Fall Paintings, and More Thoughts on Simplicity

We’re on the edge, as always. There is always a move toward something, even if it’s inertia. More or less. There’s really no way to be perfectly still (without an iota of change), though some mystics might argue that point. They might argue (ecstatically) and their argument would cause changes of some kind — inner, outer, future.

It’s very simple, really. We can’t fight transformation into another state. We can’t fight becoming, though many of us work hard at being. Just being.

Of course, there’s a world of difference between seeking motion for motion’s sake, and seeking quietude for the sake of . . . well, sanity. The space between. Before every sequence, and after every ending.

Perhaps it really boils down to our feelings of control over our environment, an environment crafted primarily for the tiny few, though we mostly don’t think in those terms. On behalf of and for the few, instead of by and for the Many. If it were the latter, if that were the foundation, things really would be far simpler. They’d be far simpler because our needs and wants would arise organically to the degree possible. They wouldn’t be pushed on us from above, from the top of the pyramid, or from the future, or from a rewritten story of the past. We’d decide for ourselves. Not for money. Not because we had to in order to get paid. Our decision would flow up from the earth and walk with us, slowly, and surround us like a soft, breezy blanket we make together with our peers.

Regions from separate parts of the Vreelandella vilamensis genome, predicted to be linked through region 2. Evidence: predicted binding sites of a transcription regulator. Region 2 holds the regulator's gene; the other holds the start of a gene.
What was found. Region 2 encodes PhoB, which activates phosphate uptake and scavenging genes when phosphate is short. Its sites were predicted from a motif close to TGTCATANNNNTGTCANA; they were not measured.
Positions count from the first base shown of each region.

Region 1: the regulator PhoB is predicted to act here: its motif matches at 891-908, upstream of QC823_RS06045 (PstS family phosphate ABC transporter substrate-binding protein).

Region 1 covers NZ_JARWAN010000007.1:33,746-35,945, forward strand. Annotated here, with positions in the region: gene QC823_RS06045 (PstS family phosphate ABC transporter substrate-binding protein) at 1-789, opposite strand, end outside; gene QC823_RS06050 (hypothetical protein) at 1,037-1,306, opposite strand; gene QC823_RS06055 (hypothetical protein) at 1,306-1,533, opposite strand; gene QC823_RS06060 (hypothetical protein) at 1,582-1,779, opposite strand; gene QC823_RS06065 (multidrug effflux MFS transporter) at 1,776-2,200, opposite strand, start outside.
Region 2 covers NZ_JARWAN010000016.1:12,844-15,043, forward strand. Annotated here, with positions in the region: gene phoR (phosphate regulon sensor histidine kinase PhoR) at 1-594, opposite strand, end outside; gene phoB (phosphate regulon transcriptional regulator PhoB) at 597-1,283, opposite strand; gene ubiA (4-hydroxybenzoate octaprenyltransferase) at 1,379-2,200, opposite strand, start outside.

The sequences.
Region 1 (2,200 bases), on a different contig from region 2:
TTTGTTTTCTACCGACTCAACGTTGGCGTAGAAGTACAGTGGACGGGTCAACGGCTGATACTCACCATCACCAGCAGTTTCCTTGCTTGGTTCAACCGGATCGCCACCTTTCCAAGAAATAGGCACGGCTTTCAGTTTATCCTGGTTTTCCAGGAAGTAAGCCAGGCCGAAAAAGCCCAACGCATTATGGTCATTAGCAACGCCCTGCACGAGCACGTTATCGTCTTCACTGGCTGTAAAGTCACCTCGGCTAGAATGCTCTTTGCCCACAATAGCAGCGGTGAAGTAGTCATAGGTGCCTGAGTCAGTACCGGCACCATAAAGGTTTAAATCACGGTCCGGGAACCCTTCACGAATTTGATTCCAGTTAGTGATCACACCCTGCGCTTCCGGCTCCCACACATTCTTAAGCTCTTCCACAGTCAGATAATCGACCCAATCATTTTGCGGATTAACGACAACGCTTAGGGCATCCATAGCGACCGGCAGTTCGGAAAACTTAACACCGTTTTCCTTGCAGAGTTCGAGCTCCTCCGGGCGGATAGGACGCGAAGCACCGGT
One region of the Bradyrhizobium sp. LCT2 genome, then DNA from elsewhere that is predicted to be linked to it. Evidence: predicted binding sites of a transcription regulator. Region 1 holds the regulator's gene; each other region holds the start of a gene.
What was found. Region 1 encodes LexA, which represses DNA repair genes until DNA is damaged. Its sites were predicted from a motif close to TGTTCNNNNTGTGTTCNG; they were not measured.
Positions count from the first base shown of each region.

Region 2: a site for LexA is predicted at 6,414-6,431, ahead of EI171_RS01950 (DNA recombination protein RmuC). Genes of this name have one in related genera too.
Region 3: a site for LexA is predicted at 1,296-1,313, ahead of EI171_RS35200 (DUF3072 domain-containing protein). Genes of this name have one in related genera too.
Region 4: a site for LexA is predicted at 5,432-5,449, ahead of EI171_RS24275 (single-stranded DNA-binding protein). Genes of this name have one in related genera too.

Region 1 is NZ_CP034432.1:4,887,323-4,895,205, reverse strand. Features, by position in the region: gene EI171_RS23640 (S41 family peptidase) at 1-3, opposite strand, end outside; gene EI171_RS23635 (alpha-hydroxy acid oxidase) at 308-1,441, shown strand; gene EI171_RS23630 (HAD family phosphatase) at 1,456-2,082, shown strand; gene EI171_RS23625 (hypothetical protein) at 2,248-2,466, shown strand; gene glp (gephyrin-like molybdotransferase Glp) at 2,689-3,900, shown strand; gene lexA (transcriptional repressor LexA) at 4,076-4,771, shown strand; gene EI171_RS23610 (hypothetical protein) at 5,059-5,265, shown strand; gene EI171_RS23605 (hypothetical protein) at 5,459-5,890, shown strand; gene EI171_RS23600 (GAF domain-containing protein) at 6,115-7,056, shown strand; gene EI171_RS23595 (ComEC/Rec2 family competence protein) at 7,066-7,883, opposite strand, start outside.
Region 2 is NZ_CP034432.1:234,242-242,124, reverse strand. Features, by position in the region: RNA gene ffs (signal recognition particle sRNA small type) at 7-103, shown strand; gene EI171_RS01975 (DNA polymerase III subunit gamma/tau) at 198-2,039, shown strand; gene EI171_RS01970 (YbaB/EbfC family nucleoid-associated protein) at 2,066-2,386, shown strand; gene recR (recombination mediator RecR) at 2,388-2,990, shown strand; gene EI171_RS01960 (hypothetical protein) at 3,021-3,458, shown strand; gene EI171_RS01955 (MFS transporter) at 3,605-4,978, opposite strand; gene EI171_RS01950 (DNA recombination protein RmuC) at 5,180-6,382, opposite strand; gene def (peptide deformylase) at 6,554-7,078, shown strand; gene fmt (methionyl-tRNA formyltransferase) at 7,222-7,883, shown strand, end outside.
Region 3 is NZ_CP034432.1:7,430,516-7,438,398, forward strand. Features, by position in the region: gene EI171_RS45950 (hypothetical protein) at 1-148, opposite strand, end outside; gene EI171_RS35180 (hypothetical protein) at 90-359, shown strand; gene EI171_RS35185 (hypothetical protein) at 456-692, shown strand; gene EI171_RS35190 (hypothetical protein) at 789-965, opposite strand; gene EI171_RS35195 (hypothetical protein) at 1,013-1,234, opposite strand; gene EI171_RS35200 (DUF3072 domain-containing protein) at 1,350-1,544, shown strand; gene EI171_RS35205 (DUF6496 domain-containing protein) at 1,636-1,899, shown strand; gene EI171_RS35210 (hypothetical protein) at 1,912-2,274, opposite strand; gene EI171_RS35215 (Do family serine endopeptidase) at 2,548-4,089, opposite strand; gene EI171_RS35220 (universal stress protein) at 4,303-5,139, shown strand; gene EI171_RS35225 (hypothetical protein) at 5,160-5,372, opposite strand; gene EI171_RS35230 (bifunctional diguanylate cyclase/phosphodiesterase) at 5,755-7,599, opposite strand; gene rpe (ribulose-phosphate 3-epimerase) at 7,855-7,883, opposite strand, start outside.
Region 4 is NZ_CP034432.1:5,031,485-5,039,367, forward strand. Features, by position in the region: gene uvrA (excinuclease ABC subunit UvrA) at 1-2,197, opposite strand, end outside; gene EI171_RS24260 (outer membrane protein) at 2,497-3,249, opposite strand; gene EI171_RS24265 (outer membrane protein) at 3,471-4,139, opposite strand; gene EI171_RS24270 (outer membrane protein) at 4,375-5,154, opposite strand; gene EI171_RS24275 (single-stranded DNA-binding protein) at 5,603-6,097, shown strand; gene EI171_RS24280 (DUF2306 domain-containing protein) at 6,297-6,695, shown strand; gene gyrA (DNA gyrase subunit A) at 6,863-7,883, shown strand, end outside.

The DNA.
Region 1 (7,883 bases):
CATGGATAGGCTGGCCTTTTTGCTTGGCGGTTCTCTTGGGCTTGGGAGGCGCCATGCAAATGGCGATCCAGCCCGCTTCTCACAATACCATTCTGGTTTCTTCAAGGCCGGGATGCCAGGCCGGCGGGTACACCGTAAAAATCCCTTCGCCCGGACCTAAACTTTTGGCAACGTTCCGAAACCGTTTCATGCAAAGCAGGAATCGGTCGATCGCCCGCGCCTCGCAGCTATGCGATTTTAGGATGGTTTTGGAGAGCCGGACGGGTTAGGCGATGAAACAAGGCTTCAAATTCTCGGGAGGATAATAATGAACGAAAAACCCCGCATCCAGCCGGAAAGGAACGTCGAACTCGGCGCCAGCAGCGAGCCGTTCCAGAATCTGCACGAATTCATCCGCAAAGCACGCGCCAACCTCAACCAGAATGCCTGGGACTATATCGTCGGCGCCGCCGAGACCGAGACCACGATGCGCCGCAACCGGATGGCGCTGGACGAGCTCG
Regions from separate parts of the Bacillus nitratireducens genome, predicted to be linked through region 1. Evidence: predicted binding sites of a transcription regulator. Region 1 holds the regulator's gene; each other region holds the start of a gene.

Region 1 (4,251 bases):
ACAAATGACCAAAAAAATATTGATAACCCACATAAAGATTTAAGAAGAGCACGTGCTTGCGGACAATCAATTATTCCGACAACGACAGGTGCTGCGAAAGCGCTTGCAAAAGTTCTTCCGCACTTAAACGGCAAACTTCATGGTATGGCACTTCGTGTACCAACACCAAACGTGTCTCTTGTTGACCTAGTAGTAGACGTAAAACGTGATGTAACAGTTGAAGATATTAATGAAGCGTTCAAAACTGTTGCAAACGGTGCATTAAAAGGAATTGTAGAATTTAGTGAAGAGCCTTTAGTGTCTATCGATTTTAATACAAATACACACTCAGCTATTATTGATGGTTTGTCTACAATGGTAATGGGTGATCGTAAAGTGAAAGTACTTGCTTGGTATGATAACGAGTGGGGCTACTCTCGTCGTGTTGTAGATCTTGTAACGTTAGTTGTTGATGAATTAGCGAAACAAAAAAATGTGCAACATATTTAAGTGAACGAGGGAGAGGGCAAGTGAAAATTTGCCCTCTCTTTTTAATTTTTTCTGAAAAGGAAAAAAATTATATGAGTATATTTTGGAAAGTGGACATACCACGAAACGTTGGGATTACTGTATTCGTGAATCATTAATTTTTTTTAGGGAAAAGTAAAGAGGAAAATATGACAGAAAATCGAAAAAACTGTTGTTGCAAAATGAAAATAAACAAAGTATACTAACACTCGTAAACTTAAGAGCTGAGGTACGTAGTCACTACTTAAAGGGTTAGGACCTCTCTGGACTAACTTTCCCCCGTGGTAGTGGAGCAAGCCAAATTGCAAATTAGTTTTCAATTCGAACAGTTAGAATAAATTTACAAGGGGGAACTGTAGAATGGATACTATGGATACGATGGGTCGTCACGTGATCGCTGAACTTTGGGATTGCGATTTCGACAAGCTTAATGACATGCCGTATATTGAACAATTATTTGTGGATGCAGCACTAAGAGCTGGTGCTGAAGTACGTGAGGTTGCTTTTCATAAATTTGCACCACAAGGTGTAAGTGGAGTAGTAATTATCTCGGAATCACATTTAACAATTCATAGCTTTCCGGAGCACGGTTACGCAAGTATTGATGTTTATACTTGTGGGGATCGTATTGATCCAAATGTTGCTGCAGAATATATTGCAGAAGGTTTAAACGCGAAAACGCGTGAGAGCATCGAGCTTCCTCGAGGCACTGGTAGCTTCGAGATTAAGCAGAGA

I’ve been thinking a lot lately about the concept of “nice things,” and how that’s evolved beyond all original intentions, and how it’s no longer grounded, as it should be, in what we need. I’ve also been thinking that access to “nice things” shouldn’t have anything to do with tiers, levels, stratospheres of what we can and can’t afford. That it’s absolutely crazy that we have to pay more for “nice things” because if we don’t, we get “cheap things” (that fall apart) instead. But what if we made nothing but “nice things,” and that was the norm, the floor, the baseline? What if everything we humans took the time to create was already useful, effective, of the highest quality, safe, and that we didn’t waste our time making crap? Top notch or bust. Top flight or fuhgeddaboudit!

Of course, some of that would fall into the camp of Subjectivity, and we’d have to leave room for that. Lots of room. What one person sees as beautiful, wondrous, the finest the world has ever seen, another might see as an abomination. But we can build a world for both/and. We don’t have to choose one or the other. At the very least, we should be able to agree that “nice things” should last. And last. And last.

The following paintings were made primarily with Krita software:

Fall Paintings, and More Thoughts on Simplicity
Scroll to top